Thursday, February 05, 2009

The End of the Fed?


The way Ron Paul tells it, his more than 30 years of speaking and writing about money, inflation, and the Federal Reserve System attracted only limited interest outside libertarian and constitutionalist circles. The subject, and Paul as its spokesman, were scarcely to be found in the media, even—or perhaps especially—on the business networks.

But Paul’s 2008 presidential bid changed that. Suddenly the Fed was on the table for discussion for the first time since Congress established it in 1913.

Paul isn't alone, and the list of those agreeing is formidable.

Peter Schiff, president of Euro Pacific Capital...Jim Rogers calls for the abolition of the Fed ...James Grant, editor of Grant’s Interest Rate Observer...

...John Hussman of Hussman Funds accused the Fed of going beyond its legal boundaries when it offered a $30 billion “non-recourse loan” to J.P. Morgan, which was secured by the worst of Bear Stearns’s mortgage debt. The Fed is supposed to provide liquidity to the banking system or shore up the solvency of a non-bank institution. This loan was neither. J.P. Morgan was in no financial trouble: it was “effectively offered a subsidy by the Fed at public expense.”

It's not only a matter of legality.

The Austrian view is that a central bank is not merely unnecessary but harmful. There is no need for a monopoly institution, by means of artificial money creation, to prevent the natural and healthy phenomenon of falling prices. There is likewise no need for a “lender of last resort” for the banking industry any more than for the personal computer industry or the shellfish industry.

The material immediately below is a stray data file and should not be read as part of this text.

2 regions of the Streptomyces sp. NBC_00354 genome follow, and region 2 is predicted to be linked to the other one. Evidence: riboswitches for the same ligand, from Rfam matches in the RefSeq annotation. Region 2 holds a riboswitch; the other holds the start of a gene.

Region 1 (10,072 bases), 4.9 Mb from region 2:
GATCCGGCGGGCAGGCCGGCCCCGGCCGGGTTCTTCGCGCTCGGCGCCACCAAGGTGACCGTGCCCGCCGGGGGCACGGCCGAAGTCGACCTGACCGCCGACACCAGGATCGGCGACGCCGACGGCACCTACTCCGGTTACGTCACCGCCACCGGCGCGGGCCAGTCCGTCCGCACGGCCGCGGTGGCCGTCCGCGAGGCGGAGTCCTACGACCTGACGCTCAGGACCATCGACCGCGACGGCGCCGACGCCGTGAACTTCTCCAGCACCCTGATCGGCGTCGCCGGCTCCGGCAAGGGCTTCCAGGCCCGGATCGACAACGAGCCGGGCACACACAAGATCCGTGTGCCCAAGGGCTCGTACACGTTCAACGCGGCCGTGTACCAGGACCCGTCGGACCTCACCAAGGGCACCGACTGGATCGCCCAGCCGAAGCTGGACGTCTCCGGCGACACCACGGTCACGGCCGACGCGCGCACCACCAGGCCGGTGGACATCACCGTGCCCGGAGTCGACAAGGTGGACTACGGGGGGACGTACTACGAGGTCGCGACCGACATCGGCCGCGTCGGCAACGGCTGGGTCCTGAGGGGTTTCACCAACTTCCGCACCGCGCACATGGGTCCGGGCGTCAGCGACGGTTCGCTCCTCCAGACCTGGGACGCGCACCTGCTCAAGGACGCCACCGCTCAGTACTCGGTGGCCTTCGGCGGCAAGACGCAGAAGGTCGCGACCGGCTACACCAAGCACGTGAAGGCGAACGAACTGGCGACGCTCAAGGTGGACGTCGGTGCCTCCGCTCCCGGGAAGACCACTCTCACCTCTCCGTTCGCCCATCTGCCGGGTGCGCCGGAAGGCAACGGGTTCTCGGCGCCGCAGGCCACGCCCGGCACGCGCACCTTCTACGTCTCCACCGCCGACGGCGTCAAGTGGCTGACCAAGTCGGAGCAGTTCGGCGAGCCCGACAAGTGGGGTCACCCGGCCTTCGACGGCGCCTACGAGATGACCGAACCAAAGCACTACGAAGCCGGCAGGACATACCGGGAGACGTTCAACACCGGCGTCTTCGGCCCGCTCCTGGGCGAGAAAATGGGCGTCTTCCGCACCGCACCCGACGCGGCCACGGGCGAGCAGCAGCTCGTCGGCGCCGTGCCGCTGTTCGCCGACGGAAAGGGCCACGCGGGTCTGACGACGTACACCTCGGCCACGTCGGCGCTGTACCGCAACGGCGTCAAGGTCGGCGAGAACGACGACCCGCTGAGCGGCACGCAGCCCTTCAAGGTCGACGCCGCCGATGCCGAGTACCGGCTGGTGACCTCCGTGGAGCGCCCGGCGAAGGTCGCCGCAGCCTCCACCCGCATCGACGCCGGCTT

Not to worry; I'm sure that the shellfish industry has a bailout proposal drafted...

At root is the concept of "fiat" money--that is, the Federal Reserve Note (look at that dollar bill you have in your pocket, folks.) What Paul and the Austrians prefer is the gold standard. If you're really old, you saw "silver certificate" instead of "Federal reserve note" on your dollar bills.)

Under a commodity standard, people could save for the future by accumulating gold and silver coins. The coins’ value appreciated over time because of their natural increase in purchasing power, as the relatively slow increase in the production of precious metals was outpaced by the much faster increase in the production of other goods and services. Today, only a fool would try to save for the future by piling up dollar bills.

Fiat money can make you, and it can break you:

Under fiat money, currency without commodity backing, the central bank can artificially lower interest rates by increasing the supply of money—and thus the funds banks have available to lend—through the banking system. This is supposed to stimulate the economy. What it actually does is mislead investors into embarking on investments that the artificially low rates seem to validate but that cannot be sustained under existing economic conditions. Unprofitable investments are made to seem profitable, and over time the result is the squandering of untold resources in lines of investment that should never have been begun.

Housing, anyone? How about used cars? Flat-screen TV's?

This will be fun to watch.

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